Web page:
If you didn’t attend General Assembly last June you may not have heard the Ware Lecture given by Van Jones. He is an activist for racial, economic and environmental justice. What is unique and powerful about his prophetic vision and work is the way in which he sees the solutions to these concerns as integrated.
Time Magazine has just named him one of the “Heroes of the Environment.” I really recommend taking the time to listen to his lecture from GA. You can do this by going here and then scrolling down until you see the Ware Lecture #4061.
Today is Rosh Hashanah, the Jewish New Year. It is a time of introspection, repentance and new beginnings. If you have the day off today, I hope you have planned some deep rest and renewal. You can learn more about this holiday and its traditions here.
We all make mistakes and wish we could change the past. Jewish tradition allows for this special day to reflect on what we would like to change in our lives, our relationships, our way of behaving. It is easy to blame others, corporations, the government, the Republicans, the Democrats, Wall Street, for our unhappiness (so much material there!), but we do have a lot of power to create joy in our lives even in the midst of hard times. Let us look to the ways we can create more happiness for ourselves and others this day and in the year ahead.
To all of our members and friends at NSUU from Jewish heritage, I wish you Shanah Tova (Good New Year!) and many blessings in the year to come.
The UUA’s Commission on Appraisal is charged with reviewing Article II of the UUA Bylaws every 15 years. This probably seems obscure, but the article includes the Principles and Purposes that you have no doubt seen many times.
The Commission asked for and received lots of comments from the UU congregations about the original version and now has a draft of changes it is recommending. The Commission would like your comments before finalizing those changes. The UU World recently published an article on this process.
Copies of the new Article II will be in the office on Sunday and handed out as an insert in the Order of Service. You’ll find information there about how to send your comments in. This is a great way to participate with the greater movement in a process that will affect how people learn about UUism for years to come.
I don’t know if this was true for you, but the most common way people learn about our faith is through the Principles and Purposes, so do take the time to read the revised version.
See you in church!
Sunday fifteen of us gathered after the service to share our feelings and thoughts about the shootings at the Tennessee Valley UU church in Knoxville, TN that took place on July 27th. I know that any of you who have followed the story grieve with the families in Knoxville. A terrible event like this raises so many questions. We seek to understand the motivations of a man like the shooter, Jim Adkisson: what forces in society influenced him to step so outside the bounds of humanity? What are the implications for us? How do we stay open, courageous and welcoming and not become fearful or paranoid? Why was this church, the liberal movement, targeted?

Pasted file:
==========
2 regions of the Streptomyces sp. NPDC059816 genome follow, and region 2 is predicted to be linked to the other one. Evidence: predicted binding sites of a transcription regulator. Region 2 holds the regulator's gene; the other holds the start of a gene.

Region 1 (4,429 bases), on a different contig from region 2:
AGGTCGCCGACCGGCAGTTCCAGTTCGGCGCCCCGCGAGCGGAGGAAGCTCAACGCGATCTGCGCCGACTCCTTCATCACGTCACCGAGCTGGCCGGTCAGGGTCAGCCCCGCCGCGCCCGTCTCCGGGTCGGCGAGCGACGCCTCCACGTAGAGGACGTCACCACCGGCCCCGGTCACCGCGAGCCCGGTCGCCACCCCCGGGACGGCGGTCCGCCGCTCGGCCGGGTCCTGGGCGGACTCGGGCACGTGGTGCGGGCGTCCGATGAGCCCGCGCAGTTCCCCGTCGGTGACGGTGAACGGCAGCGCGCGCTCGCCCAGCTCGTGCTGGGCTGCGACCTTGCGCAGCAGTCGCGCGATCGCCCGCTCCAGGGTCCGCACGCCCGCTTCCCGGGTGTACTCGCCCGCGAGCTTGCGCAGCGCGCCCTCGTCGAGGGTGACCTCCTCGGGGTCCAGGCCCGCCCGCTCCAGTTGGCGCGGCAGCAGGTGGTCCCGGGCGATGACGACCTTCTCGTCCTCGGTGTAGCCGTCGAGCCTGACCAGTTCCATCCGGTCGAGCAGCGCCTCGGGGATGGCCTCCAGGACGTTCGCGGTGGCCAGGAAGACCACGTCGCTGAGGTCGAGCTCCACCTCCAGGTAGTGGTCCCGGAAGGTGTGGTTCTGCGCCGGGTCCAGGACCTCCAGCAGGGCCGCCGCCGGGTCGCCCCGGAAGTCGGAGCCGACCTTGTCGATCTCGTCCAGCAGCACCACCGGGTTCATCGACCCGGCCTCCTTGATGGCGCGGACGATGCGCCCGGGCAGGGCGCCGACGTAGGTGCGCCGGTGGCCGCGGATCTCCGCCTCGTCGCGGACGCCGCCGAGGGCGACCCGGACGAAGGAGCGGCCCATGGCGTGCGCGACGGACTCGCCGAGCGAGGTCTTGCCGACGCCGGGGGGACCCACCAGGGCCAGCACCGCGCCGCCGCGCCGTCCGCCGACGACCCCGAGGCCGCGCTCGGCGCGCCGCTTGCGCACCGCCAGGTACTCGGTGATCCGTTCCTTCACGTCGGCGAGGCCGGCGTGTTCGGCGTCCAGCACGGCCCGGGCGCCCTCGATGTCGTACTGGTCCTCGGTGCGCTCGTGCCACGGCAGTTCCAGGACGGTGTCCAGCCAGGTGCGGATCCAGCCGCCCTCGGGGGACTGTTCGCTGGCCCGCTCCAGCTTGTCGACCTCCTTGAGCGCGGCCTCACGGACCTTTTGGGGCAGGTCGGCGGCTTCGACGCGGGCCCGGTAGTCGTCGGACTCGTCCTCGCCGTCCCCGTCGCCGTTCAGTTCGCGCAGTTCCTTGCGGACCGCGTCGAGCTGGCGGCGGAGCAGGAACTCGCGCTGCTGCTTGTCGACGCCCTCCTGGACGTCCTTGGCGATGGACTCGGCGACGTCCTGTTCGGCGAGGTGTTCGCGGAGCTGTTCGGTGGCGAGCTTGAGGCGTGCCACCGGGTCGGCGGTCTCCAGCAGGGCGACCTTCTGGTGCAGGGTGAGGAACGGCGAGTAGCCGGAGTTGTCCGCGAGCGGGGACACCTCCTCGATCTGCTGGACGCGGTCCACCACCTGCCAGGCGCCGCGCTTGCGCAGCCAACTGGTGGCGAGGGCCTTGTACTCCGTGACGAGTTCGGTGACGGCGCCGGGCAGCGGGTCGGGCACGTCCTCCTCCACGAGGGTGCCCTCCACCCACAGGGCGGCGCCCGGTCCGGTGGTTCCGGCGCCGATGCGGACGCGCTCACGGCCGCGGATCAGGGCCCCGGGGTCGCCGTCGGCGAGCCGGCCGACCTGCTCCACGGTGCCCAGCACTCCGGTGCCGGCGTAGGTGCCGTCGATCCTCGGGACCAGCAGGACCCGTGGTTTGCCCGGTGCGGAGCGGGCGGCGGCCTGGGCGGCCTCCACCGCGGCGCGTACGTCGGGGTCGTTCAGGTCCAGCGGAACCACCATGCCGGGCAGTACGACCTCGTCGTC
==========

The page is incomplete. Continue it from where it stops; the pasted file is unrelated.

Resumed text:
This incident has also created some very interesting connections between compassionate people of all faiths, the Knoxville church and our movement. Never in my lifetime have I seen so many articles about UUism in the media. We have been given a chance to show the strength of our convictions and the breadth of our love and acceptance.
Charles Wilson forwarded a link to an op-ed piece written by a woman who grew up in a UU church, the Northshore UU Church to be exact, in the late ’60’s. Laurie Patton is now a professor of religion at Emory University and the daughter of Chris and Anthony Patton, members of NSUU. She posted her empathetic response to the experiences of the children of the TVUUC. Her article is called “Liberal Hatred” and I think you’ll enjoy reading about how your RE classes shaped this woman’s life.
It is August 1st and today I begin my ministry with all of you at NSUU. Excited about this new beginning, I came in to the church today to start to get my office in order and plan the coming week. I was almost there when I realized I forgot my keys! I’ve entered the building through the nursery school and am writing this in the library. I’m glad I decided to come. In this silent church, in the deep peace of the meeting room, in the jumble of notices on the bulletin boards, I can feel your energy and activity. This is indeed a place of sanctuary, good works, and fellowship.
In August, I will be meeting with various groups and planning services and classes for the coming year. I am available for any pastoral care needs, counseling, or just to chat if you like. I welcome the chance to get to know some of you during this time. It will be a little while before I have a definite schedule in place. For now, e-mail is the best way to reach me, I check it frequently. If you’d like to get together or need me to visit, just send me a note and include your phone number.
I will be attending the service on Sunday. I look forward to Jeri Kroll’s topic, humor, it seems very timely to me in the face of so much that would burden our hearts. By now, you’ve no doubt heard about the shootings at the Knoxville, TN UU church. I was very affected by this news and perhaps many of you were as well. There is a previous post that gives you a place to express your condolences. There is also a relief fund set up by the UUA where you can contribute to aid for the families there.
In order to give us all a chance to talk together about our feelings, thoughts, and implications of this horrible event, I will hold a gathering for a facilitated conversation from 12:00 – 1:00 pm on Sunday in the Meeting Room. All are welcome.
See you Sunday!